PFAS, also known as man-made or forever chemicals, are the latest addition to the long list of environmental scapegoats. In a hunt for a quick fix, the United States have chosen the path moving towards a complete PFAS ban. A diverse group of over 4000 chemicals, all PFAS–regardless of their individual risks, benefits, and availability of substitutes–could be outlawed.
The PFAS Action Act was introduced in April last year. It was passed in the lower chamber in July and is now sitting with the Senate. Rep. Debbie Dingell, a sponsor of the Bill, called PFAS “an urgent public health and environmental threat.” According to Dingell, “PFAS is causing cancer, infertility, thyroid problems, and a host of other health issues.” This mirrors the rhetoric of Pennsylvania congressional delegation members Madeleine Dean and Mary Gay Scanlon. Both Democratic congresswomen have emphasized the link between PFAS and various diseases, such as cancer as well as their presence in the blood of Americans. Overreaction–not evidence–drives the US PFAS legislation. The assumption behind such an approach is that PFAS as a group carry equal risks.
This view is primarily mistaken because PFAS have a wide array of uses, and, depending on the environment, they break down differently. The regulators should only resort to bans, where the evidence about risks associated with PFAS is solid. PFAS can be found in household items and other consumer products, medical equipment, food packaging, and more. Water, acid, and oil resistance are some of the main features making PFAS hard to substitute. Surgical gowns, curtains, and floor coverings that contain PFAS help protect doctors from infections during surgeries. PFAS also play a key role in cell phone production. A smart way to approach PFAS would be to assess them individually. This would allow us to identify those chemicals that pose a significant risk to our health and wellbeing and introduce regulation accordingly.
In December 2021, the Australian National University published a groundbreaking study on PFAS. The findings provide some helpful insights into what anti-PFAS efforts should focus on. To assess the risks associated with PFAS, three PFAS-contaminated Australian communities were chosen. One of the key findings was that exposure to PFAS in impacted communities almost entirely comes from water and firefighting foam. Those who drink contaminated water, or eat locally grown food that is contaminated, are at the highest risk of PFAS-associated health problems. This suggests that production, specifically poor production processes, carries most of the risk, while the risks associated with consumer items and other PFAS applications are non-existent.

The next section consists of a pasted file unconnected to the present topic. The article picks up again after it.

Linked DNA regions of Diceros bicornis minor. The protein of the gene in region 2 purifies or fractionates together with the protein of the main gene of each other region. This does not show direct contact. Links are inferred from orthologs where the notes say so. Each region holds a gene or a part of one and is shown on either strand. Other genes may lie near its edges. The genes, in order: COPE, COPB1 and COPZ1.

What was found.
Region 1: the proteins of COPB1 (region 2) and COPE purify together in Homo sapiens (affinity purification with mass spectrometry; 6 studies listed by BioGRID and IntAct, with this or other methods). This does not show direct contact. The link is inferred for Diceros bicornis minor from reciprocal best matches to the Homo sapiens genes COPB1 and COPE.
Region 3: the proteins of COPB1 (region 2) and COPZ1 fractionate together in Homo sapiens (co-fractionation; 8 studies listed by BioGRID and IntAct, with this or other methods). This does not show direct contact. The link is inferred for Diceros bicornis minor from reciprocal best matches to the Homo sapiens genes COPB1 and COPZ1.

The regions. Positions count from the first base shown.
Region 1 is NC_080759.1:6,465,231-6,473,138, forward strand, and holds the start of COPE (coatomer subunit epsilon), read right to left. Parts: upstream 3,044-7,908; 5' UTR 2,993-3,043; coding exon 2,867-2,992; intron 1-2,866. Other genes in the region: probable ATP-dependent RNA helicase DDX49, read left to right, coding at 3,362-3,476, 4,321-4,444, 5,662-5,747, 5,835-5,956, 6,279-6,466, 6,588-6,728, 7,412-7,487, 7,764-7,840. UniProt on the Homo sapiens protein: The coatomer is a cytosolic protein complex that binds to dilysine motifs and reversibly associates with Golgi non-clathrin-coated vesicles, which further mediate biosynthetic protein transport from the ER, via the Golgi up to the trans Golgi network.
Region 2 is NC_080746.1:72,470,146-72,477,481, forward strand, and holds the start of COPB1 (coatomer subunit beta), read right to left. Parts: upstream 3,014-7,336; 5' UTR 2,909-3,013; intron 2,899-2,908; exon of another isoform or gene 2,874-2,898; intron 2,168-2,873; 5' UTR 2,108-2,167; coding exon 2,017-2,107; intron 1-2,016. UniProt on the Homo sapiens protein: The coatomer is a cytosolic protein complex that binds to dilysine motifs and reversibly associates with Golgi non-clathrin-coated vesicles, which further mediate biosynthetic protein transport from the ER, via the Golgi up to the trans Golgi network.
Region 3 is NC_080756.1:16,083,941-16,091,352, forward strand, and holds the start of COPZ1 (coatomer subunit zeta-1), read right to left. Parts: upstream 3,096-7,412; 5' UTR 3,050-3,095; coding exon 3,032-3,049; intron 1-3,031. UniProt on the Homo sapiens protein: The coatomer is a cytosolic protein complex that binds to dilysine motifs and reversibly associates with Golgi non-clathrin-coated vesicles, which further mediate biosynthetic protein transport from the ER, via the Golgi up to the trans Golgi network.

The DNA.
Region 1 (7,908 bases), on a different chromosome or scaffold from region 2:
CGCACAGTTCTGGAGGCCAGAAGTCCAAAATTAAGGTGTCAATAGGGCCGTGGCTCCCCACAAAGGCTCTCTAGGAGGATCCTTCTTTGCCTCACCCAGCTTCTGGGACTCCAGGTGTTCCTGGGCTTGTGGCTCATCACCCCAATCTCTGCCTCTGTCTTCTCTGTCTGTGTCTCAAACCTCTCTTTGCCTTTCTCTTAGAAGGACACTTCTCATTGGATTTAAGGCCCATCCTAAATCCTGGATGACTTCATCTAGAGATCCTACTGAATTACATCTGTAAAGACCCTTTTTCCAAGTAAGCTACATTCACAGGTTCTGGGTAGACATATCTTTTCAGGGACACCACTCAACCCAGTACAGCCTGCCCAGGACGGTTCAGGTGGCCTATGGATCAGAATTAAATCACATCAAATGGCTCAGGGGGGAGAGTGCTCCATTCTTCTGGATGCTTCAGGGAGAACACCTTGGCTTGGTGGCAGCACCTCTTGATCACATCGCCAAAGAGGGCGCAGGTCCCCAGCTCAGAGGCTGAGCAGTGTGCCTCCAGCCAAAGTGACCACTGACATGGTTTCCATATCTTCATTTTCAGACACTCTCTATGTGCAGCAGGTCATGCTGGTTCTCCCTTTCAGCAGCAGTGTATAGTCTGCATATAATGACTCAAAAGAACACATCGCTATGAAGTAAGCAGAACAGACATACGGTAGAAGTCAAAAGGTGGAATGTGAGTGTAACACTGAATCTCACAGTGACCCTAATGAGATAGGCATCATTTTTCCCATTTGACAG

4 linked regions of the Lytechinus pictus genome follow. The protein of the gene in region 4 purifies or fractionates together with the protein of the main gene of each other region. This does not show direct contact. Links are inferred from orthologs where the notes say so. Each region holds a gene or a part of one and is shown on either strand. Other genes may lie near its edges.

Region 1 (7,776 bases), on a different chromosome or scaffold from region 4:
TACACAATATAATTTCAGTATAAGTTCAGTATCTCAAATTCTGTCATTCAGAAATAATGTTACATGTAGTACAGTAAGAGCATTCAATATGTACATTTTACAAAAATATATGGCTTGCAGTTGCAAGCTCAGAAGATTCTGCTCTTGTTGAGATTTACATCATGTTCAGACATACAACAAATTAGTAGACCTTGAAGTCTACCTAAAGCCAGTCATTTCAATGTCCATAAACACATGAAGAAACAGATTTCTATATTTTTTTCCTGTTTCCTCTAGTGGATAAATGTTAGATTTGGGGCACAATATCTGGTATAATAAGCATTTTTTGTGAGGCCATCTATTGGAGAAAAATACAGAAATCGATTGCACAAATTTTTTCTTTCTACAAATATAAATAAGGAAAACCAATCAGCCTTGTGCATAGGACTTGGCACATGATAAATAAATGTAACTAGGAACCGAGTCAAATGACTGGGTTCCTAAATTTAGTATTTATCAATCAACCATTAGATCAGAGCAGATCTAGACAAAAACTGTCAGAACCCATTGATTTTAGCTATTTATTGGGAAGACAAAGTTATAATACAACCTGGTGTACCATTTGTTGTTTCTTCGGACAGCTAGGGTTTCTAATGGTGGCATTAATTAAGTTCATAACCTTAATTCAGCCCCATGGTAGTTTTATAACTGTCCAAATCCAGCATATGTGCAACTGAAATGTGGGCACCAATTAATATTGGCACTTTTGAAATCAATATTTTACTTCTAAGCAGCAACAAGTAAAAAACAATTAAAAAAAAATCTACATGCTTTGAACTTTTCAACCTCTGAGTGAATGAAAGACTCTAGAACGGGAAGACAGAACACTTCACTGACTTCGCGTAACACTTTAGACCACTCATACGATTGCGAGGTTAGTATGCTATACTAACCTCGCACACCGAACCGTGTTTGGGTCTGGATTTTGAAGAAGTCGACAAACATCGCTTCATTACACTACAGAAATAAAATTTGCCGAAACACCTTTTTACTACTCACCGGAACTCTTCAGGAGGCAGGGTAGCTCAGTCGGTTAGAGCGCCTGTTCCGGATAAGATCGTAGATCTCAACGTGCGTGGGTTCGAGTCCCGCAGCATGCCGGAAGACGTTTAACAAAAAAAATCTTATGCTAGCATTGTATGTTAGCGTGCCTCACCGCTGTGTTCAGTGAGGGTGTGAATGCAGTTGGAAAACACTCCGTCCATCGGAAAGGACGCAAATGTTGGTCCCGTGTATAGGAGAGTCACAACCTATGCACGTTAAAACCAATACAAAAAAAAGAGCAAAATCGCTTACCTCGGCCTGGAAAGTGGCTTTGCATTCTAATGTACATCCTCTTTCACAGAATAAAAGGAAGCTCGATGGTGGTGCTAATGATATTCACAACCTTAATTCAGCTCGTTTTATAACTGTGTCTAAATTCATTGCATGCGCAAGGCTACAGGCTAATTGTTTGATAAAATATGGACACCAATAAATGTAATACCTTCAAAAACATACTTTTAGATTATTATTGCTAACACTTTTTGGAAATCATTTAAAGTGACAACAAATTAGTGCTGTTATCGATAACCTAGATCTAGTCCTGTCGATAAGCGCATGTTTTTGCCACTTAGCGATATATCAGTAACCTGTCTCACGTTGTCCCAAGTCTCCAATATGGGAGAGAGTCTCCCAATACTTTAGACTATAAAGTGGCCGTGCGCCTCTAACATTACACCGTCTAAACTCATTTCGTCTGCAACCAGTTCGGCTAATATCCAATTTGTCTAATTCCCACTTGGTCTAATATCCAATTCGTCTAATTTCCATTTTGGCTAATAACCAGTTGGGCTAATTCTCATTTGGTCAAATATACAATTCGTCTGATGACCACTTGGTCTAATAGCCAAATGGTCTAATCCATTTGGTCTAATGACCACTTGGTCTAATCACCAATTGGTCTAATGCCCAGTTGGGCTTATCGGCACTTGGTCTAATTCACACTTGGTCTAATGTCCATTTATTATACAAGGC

Other findings include the increased PFAS-induced anxiety, which is not necessarily consistent with evidence-based risks of these chemicals. People who thought they had been exposed report symptoms that are entirely unrelated to PFAS. That is not surprising given the number of times PFAS have been presumably linked to multiple health problems.
The connection is weak though. While the Australian study found that PFAS exposure (PFOA and PFOS) increased higher cholesterol, other risks have not been confirmed. Even so, new research published in the Peer Reviewed journal Environmental Research states that there is often insufficient data supporting PFAS exposure with any specific disease. The Australian study shows that policymakers, and the population at large, tend to overreact to PFAS. Irresponsible production processes–not risks posed by consumer items– should be the true reason for concern and regulation.
The overreaction and knee-jerk policy response in the form of blanket ban is also largely mainly by the underreporting of PFAS phase out successes. The self-regulation of medical production companies in the 2000s led to a decrease of PFAS levels in the bloodstream of Americans. According to a 2018 Toxicological Profile for Perfluoroalkyls by the Agency for Toxic Substances & Disease Registry, “industrial releases have been declining since companies began phasing out the production and use of several perfluoroalkyls in the early 2000s.”
There is still a lot we don’t know about PFAS and the specific risks each of these chemicals carries. What we do know, though, is that exposure to contaminated water is dangerous. U.S. government regulation should target these harmful production processes–rather than looking to ban all PFAS, in particular those found in consumer items. It is key to not overreact and spread anxiety around PFAS, where there is no evidence.
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